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News

Illustration for news: Readiness to Punish Others for Selfish Behaviour Explained by Functional Brain Connections

Readiness to Punish Others for Selfish Behaviour Explained by Functional Brain Connections

The stronger the functional brain connections, the less inclined someone is to punish others for unfair behaviour. This conclusion was reached by HSE researchers following a neuroimaging experiment. Their paper ‘Wired to punish? Electroencephalographic study of the resting-state neuronal oscillations underlying third-party punishment’ was published in the journal Neuroscience.

Illustration for news: What Can Make Robots More Human-like?

What Can Make Robots More Human-like?

What is affect and why is it important for humans? How can feelings be defined and what is their relation to emotions and consciousness? What might be used in making a soft robot? Professor Antonio Damasio (University of Southern California, USA) discussed these and other questions in his honorary lecture, entitled 'Feeling, Knowing, and Artificial Intelligence'.The talk was delivered on April 16 at the at the XXII April International Academic Conference held by HSE University jointly with Sberbank.

Illustration for news: Online lecture by one of the most influential thinkers and neurophysiologists of our time - Antonio Damasio (event completed)

Online lecture by one of the most influential thinkers and neurophysiologists of our time - Antonio Damasio (event completed)

Topic: "Feeling, Knowing and Artificial Intelligence"

XXII April International Academic Conference Roundtable discussion (event completed)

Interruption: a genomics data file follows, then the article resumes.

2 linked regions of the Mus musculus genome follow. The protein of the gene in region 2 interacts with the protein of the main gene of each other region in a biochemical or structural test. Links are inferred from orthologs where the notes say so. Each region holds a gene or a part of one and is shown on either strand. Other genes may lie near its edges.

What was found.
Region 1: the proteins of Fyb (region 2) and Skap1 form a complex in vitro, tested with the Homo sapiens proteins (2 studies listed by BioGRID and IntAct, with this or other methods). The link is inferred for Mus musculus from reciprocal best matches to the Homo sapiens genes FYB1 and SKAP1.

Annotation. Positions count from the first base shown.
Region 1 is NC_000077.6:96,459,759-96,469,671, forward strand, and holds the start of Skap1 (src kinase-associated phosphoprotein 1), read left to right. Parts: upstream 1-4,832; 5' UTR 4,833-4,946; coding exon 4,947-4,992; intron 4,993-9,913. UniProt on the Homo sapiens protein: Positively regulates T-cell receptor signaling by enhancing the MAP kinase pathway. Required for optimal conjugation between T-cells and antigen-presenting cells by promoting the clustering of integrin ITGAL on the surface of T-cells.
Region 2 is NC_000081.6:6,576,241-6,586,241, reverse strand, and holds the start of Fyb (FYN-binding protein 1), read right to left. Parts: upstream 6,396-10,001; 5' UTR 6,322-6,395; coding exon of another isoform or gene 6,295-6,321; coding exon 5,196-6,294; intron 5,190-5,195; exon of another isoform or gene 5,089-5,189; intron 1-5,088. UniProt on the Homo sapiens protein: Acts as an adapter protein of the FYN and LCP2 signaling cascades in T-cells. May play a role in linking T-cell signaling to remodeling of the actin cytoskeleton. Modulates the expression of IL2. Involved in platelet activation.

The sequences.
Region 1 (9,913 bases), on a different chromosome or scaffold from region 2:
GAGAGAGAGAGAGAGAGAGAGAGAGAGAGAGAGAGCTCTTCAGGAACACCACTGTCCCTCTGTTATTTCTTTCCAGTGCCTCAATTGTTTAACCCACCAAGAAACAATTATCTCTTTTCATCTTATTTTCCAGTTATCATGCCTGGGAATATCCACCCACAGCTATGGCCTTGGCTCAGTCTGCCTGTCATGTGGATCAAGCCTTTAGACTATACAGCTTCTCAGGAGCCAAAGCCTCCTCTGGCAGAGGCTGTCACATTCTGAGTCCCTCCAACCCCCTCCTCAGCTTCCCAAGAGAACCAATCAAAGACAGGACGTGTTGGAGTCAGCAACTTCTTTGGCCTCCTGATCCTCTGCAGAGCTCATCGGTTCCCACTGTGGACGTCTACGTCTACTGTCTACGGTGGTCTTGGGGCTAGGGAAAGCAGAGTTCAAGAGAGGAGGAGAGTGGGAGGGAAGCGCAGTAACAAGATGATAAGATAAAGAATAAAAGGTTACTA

Topic: «(In)homogeneous (ir)rationality. How the brain makes decisions»
 Chairman / Co-chairman (Vasily Klucharev / Boris Gutkin)

Congratulations to our colleague Mikhail Pokhoday on receiving his PhD!

On March 17, 2021, a junior researcher at the Centre for Cognition & Decision Making, Mikhail Pokhodai, successfully received his PhD in Psychology with a thesis on "Modality of attention and syntactic choice in English and Russian languages"

Illustration for news: Neurotechnology: The Decline of Freedom or New Horizons for Human Development?

Neurotechnology: The Decline of Freedom or New Horizons for Human Development?

On March 18, HSE University will host the international Neurotechnology & Freedom Conference, which will be held online. In an exchange with HSE News Service, Vasily Klucharev, director of the Institute for Cognitive Neuroscience and tenured professor at HSE University, discussed what views on the compatibility of these two concepts exist in modern science and art.

Congratulations to our colleagues with another publication in Scientific Reports!

Researchers at the HSE Institute for Cognitive Neurosciences have studied how transcranial alternating current stimulation (tACS) affects the primary motor cortex during and after stimulation. Scientists have shown that tACS affects the cortex only during online use (during stimulation). The article was published in Scientific Reports.

Illustration for news: Neuroscience & Art project: International Online Conference "Neurotechnology and Freedom"

Neuroscience & Art project: International Online Conference "Neurotechnology and Freedom"

Organized by the Centre for Cognition & Decision Making, HSE University supported by I-Brain Erasmus+ project
Topic: "Neurotechnology and Freedom"

Illustration for news: Can the Brain Resist the Group Opinion?

Can the Brain Resist the Group Opinion?

Scientists at HSE University have learned that disagreeing with the opinion of other people leaves a ‘trace’ in brain activity, which allows the brain to later adjust its opinion in favour of the majority-held point of view. The article was published in Scientific Reports.

Illustration for news: Researchers Expand the Capabilities of Magnetoencephalography

Researchers Expand the Capabilities of Magnetoencephalography

Researchers from the HSE Institute for Cognitive Neuroscience have proposed a new method to process magnetoencephalography (MEG) data, which helps find cortical activation areas with higher precision. The method can be used in both basic research and clinical practice to diagnose a wide range of neurological disorders and to prepare patients for brain surgery. The paper describing the algorithm was published in the journal NeuroImage.